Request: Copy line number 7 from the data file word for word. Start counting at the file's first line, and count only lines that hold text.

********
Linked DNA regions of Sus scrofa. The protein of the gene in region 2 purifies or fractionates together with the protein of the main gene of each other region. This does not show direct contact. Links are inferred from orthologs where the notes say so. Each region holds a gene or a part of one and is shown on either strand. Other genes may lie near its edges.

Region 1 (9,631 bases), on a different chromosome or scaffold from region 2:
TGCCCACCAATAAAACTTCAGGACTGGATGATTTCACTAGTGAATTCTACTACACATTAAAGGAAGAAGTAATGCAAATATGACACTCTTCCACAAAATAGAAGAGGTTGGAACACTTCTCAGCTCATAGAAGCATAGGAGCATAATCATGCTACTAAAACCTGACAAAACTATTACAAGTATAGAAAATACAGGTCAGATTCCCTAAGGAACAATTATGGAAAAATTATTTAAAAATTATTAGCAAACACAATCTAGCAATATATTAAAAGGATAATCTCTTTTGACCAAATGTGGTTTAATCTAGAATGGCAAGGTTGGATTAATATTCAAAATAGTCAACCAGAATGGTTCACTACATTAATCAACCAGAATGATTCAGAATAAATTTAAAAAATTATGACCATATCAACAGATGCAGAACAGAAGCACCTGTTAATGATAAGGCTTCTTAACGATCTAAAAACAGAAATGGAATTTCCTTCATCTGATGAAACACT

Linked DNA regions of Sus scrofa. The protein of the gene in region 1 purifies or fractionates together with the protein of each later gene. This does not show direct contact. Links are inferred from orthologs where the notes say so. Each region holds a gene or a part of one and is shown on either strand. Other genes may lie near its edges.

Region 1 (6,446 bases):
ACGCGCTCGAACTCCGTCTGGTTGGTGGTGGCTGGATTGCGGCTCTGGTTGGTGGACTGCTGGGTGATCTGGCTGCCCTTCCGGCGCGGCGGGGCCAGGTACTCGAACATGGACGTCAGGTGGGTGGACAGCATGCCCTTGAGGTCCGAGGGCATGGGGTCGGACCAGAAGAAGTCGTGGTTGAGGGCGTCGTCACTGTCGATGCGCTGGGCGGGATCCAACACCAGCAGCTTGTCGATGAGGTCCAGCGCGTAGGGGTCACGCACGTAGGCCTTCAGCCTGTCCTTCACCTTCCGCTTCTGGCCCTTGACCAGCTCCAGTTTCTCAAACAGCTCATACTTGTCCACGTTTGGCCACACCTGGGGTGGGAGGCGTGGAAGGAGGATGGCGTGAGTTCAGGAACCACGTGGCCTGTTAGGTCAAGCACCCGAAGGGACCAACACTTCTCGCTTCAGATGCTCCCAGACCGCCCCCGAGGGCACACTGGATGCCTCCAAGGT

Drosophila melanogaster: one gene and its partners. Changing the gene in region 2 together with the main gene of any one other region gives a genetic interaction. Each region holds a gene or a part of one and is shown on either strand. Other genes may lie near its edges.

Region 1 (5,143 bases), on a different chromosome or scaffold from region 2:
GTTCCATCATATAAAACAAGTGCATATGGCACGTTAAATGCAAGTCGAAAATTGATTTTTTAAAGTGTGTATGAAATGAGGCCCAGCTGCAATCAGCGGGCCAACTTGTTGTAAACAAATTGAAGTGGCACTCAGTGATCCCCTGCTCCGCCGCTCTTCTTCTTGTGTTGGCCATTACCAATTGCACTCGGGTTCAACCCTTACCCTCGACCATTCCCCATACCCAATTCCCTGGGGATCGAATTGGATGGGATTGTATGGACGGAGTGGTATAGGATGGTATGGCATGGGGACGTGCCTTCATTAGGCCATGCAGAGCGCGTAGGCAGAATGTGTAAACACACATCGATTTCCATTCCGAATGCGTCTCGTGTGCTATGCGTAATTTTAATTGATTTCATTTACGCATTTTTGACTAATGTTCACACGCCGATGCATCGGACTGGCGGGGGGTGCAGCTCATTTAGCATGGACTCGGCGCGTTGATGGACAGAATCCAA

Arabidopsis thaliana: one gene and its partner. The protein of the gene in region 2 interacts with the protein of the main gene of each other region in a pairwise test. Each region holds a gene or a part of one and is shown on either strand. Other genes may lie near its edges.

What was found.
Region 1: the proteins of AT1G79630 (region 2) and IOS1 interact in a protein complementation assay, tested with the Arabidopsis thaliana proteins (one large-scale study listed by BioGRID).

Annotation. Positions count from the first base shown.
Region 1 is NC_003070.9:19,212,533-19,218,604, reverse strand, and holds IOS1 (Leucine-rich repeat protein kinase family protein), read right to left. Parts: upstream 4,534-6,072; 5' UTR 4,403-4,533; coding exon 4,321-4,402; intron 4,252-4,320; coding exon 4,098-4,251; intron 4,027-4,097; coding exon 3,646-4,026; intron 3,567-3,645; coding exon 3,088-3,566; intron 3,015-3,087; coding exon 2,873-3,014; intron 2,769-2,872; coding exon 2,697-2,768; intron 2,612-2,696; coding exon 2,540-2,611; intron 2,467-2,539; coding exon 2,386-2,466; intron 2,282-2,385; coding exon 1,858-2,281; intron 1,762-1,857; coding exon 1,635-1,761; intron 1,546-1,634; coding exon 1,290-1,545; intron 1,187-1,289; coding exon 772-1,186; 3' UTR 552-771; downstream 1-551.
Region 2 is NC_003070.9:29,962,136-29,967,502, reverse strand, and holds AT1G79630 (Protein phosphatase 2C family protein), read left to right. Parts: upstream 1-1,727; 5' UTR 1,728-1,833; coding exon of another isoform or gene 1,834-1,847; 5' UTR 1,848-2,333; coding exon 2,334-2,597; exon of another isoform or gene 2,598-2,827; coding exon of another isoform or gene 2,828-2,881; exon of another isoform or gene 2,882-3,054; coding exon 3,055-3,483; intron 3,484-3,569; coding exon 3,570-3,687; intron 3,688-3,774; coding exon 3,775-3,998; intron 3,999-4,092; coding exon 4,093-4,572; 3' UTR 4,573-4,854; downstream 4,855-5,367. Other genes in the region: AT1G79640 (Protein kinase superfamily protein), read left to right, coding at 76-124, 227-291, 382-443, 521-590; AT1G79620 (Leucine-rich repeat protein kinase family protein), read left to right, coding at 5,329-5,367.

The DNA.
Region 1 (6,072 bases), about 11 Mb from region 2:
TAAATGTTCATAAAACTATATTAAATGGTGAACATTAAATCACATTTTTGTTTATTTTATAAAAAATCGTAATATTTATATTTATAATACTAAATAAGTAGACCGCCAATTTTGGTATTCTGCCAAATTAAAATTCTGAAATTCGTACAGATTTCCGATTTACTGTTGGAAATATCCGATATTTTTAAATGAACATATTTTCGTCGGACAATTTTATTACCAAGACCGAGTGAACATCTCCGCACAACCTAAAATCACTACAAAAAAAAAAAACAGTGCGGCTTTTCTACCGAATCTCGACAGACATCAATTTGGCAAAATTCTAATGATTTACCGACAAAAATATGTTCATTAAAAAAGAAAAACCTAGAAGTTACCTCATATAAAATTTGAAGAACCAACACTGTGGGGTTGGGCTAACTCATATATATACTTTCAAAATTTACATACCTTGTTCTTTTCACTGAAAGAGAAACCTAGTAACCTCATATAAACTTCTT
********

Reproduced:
Drosophila melanogaster: one gene and its partners. Changing the gene in region 2 together with the main gene of any one other region gives a genetic interaction. Each region holds a gene or a part of one and is shown on either strand. Other genes may lie near its edges.